performance – Advice on Database Design

My Attempts:
For simplicity , Models are shown with the minimum attributes

  • 1st:
    1st design

-My concerning with this approach is that the amount of FK in the Numeral and Step model, since only one choice is possible, i would have choices-1 amount of useless columns per record

  • 2nd:
    2nd design

-Im programatically checking for the choice field in the Numeral or the Step, and then using the proper table to fill the data, this second attempt started as a solution to fix the empty columns in the 1st approach

-My concerning with this approach is that the amount of tables will grown 2*n, since for each choice i need to create the corresponding table for step or numeral

performance – Reducing allocations in arbitrary precision calculations with Julia

I am new to Julia and have only written in python before which is most likely also reflected by my coding style.
Unfortunately, my applications require very high numerical precision which is why I am resorting to BigFloat and BigInt in Julia. For some reason, this leads to a major increase in allocations besides the obvious increase in computational time.
I am wondering where my code can be improved.

I have attached the current version of my code below with example parameters that allow for execution under 1s.

using Combinatorics

function gamma_mpnq(m::Int, p::Int, n::Int, q::Int)::BigFloat
    return sqrt(factorial(big(m)) * factorial(big(n))) / (big(2)^(p + q) * factorial(big(m - 2 * p)) * factorial(big(n - 2 * q)) * factorial(big(q)) * factorial(big(p)))
end

function general_binomial(alpha::Float64, k::Int)
    """
    Implementation of the generalized binomial.
    """
    _prod = BigFloat(1.0)
    for kk in 1:k
        _prod *= (alpha - kk + 1.)
    end
    return _prod / factorial(big(k))
end

function construct_M(nmax::Int, mmax::Int)::Array
    """
    Construct the matrix M containing all moments <C^n * C*^m> up to nmax and mmax.
    """
    _M = zeros(BigFloat, nmax, mmax)
    for mm in 1:nmax
        for nn in 1:mmax
            if nn == 1
                _M(nn, mm) = 1. / doublefactorial(BigInt(2*mm - 1))
            elseif mm == 1
                _M(nn, mm) = 1. / doublefactorial(BigInt(2*nn - 1))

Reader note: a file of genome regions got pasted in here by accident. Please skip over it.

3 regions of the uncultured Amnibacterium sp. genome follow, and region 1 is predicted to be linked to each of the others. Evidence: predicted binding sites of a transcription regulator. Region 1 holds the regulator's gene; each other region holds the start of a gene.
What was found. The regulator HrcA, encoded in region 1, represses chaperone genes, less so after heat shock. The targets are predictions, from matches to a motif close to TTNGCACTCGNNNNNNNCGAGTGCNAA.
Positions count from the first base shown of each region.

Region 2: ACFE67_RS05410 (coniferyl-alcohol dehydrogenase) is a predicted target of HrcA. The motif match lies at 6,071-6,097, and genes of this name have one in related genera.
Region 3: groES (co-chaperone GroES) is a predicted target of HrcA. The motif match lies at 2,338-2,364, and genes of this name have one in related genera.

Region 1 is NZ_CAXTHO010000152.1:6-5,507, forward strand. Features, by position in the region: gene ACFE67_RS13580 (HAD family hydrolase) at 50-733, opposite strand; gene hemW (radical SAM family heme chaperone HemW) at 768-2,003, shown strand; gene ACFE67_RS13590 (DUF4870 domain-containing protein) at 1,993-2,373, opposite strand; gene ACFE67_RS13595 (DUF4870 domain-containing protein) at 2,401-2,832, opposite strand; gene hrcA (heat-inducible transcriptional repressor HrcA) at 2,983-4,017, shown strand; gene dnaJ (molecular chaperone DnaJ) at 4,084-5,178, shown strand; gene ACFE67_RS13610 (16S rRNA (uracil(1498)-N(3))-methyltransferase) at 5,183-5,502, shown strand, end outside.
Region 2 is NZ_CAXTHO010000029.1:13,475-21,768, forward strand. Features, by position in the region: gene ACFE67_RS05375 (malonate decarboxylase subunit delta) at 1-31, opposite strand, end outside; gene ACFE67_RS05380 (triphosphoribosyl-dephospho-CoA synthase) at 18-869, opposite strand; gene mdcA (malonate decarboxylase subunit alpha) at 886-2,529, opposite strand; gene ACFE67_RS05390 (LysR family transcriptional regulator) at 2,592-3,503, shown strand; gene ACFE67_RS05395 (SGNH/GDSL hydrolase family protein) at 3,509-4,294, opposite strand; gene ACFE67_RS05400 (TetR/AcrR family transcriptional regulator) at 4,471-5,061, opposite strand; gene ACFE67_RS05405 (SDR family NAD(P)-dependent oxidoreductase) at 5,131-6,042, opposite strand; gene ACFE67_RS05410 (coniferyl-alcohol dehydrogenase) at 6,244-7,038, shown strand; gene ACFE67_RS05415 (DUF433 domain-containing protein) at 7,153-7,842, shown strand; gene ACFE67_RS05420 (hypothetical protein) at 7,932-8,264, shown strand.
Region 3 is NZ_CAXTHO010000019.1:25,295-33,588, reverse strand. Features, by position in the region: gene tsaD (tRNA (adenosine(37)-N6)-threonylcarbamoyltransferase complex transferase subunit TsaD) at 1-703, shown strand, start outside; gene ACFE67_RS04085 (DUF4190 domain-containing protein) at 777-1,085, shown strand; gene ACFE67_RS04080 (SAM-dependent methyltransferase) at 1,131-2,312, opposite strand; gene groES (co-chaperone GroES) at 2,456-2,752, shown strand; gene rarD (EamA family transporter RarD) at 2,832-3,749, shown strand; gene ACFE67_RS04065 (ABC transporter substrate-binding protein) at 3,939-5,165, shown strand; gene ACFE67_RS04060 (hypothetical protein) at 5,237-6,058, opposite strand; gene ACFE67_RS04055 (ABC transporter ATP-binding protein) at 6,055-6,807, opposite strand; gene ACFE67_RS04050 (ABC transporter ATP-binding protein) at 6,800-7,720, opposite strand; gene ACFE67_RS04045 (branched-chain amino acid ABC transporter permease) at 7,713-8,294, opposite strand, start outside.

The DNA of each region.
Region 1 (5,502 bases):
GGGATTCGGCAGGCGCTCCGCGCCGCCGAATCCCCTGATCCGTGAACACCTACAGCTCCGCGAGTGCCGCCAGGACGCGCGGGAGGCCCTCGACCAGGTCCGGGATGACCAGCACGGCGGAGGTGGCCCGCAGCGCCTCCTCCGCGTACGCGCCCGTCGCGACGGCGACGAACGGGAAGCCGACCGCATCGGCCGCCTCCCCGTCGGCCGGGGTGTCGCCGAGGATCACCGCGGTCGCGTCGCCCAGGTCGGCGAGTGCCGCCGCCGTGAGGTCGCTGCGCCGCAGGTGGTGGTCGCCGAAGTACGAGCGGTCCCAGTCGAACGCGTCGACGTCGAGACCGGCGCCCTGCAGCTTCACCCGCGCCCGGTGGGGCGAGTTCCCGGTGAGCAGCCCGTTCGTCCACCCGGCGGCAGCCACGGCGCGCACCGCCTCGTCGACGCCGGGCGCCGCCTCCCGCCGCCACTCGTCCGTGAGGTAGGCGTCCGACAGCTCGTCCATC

else
                _M(nn, mm) = (((nn-1) * _M(nn-1, mm) + (mm-1) * _M(nn, mm-1)) / (2. * (nn-mm)^2 + (nn-1) + (mm-1)))
            end
        end
    end
    return _M
end


function maclaurin_exp(n::Int, m::Int, p::Int, q::Int, M::Array, cutoff::Int)::BigFloat
    """
    Calculate the expectation value of ((1+C)/(1+C*))^((n-m)/2) * C^p * C*^q
    using the Maclaurin expansion and the matrix containing all moments M.
    """
    inner::BigFloat = 0.0
    @views for nn in 1:cutoff
        for mm in 1:cutoff
            inner += (general_binomial((n-m)/2., mm-1) * general_binomial((m-n)/2., nn-1) * M(q+nn, p+mm))
        end
    end
    return inner
end

function Hmn(m::Int, n::Int, M::Array, cutoff::Int)::Float64
    """
    Calculates a single entry of the Hmn matrix.
    """
    ppmax = div(m, 2)
    qqmax = div(n, 2)
    outer = 0.0
    for pp in 0:ppmax
        for qq in 0:qqmax
            outer += (gamma_mpnq(m, pp, n, qq) * maclaurin_exp(n, m, pp, qq, M, cutoff))
            # println(pp, " ", qq, " ", outer)
        end
    end
    return outer
end

dim = 128
cutoff = 64
M = construct_M(dim+cutoff, dim+cutoff)
@btime Hmn(12, 2, M, cutoff)

``` 

performance – Python pynput keyboard + mouse input printer

I needed to have input shown for some things in a game I play on Linux, but Linux doesn’t seem to have any good input display programs. I decided it would be good enough to have python print to a pair of xterm windows (one for keyboard and one for mouse) using pynput. I do this using two different python programs because the only way I found to have one python programs deal with two terminals is to constantly write to a file and use tail -f, and I didn’t want to do that.